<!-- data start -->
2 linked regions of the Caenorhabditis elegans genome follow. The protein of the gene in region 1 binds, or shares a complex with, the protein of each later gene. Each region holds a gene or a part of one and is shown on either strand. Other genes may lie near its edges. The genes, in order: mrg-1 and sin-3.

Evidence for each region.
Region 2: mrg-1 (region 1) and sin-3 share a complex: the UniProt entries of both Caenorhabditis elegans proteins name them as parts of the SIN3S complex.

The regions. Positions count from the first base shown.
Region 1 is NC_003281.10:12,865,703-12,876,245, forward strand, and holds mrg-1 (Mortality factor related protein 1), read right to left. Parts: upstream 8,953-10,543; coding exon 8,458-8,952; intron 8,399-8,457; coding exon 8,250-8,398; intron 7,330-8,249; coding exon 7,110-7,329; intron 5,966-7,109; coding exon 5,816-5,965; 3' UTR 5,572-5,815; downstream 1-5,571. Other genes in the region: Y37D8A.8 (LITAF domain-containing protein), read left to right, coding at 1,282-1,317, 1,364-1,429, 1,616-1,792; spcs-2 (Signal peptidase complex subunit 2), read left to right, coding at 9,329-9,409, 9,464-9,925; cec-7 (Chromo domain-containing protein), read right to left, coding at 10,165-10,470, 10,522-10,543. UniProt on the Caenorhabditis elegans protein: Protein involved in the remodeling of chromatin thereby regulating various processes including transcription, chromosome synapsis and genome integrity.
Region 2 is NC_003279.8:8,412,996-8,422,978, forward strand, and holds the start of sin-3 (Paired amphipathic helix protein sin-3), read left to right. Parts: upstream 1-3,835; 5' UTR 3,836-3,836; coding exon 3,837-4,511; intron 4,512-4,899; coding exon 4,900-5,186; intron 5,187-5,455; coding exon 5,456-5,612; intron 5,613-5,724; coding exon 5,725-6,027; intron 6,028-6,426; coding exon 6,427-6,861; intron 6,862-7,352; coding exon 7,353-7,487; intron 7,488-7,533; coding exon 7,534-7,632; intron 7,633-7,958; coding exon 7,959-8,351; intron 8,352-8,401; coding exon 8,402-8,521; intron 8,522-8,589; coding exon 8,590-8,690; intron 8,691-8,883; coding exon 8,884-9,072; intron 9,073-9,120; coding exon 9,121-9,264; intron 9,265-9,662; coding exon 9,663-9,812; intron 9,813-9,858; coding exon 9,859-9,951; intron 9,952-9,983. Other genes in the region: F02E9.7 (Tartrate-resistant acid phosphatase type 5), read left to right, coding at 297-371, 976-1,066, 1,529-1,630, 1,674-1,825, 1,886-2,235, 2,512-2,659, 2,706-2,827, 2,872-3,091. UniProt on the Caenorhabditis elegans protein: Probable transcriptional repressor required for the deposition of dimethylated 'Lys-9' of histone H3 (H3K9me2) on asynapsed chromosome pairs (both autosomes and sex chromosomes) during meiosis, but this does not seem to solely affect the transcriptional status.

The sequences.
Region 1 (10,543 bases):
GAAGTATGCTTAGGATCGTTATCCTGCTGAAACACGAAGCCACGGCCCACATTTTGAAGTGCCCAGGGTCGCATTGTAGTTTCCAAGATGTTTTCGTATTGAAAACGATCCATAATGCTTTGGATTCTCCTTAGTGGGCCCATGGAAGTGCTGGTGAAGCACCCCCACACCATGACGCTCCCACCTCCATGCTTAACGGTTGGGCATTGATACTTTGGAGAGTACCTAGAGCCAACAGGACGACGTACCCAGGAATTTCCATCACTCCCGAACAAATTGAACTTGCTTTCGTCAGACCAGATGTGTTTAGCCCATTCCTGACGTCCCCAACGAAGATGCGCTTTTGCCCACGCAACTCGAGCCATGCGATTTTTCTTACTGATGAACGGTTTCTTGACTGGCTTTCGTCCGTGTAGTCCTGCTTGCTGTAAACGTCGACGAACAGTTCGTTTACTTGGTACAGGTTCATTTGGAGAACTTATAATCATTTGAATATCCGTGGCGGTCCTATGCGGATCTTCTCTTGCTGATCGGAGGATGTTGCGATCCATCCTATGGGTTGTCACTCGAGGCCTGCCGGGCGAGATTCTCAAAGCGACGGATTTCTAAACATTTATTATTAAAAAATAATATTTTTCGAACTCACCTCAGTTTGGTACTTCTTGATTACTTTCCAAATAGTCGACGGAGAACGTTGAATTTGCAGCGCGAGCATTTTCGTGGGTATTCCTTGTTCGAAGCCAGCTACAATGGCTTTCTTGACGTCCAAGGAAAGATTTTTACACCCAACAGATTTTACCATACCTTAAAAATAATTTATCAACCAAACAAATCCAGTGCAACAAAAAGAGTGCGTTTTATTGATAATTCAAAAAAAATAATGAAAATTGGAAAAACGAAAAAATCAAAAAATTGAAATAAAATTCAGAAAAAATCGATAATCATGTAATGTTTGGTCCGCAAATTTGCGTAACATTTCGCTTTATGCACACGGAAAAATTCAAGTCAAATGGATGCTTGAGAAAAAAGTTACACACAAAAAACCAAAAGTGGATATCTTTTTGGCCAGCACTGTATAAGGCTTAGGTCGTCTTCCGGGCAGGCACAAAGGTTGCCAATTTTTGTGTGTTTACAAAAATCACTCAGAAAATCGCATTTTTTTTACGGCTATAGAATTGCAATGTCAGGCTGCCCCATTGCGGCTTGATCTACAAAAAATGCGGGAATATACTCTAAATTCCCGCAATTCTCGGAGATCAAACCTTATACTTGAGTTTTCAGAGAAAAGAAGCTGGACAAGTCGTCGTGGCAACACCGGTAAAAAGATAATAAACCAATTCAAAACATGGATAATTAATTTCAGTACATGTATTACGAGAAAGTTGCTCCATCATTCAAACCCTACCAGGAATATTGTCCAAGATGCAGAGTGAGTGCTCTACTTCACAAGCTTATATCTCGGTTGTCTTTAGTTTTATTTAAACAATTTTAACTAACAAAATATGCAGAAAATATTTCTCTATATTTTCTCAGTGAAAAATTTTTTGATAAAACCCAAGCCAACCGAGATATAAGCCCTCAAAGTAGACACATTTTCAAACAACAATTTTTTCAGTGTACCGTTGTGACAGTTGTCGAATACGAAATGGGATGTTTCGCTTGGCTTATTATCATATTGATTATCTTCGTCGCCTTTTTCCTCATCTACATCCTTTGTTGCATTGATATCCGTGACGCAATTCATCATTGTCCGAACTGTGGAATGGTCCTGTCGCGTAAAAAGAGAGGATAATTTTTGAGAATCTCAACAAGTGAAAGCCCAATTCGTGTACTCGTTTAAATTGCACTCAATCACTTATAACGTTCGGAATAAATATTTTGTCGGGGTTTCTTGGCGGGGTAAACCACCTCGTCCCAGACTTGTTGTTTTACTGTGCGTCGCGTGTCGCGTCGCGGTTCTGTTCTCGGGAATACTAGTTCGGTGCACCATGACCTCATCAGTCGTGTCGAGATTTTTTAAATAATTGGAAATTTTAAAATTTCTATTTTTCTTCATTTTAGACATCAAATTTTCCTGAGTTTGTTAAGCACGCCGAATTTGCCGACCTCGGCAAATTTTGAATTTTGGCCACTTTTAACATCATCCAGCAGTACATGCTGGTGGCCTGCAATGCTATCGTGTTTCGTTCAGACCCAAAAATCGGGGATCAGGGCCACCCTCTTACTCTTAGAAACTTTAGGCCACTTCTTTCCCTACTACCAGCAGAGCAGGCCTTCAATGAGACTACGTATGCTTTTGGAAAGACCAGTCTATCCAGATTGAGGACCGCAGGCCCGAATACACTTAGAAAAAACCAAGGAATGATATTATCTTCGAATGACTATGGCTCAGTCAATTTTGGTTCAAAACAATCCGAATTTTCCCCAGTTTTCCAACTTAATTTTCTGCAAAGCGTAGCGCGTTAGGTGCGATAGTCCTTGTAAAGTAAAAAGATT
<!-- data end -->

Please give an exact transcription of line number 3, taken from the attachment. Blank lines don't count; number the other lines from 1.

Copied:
Region 2: mrg-1 (region 1) and sin-3 share a complex: the UniProt entries of both Caenorhabditis elegans proteins name them as parts of the SIN3S complex.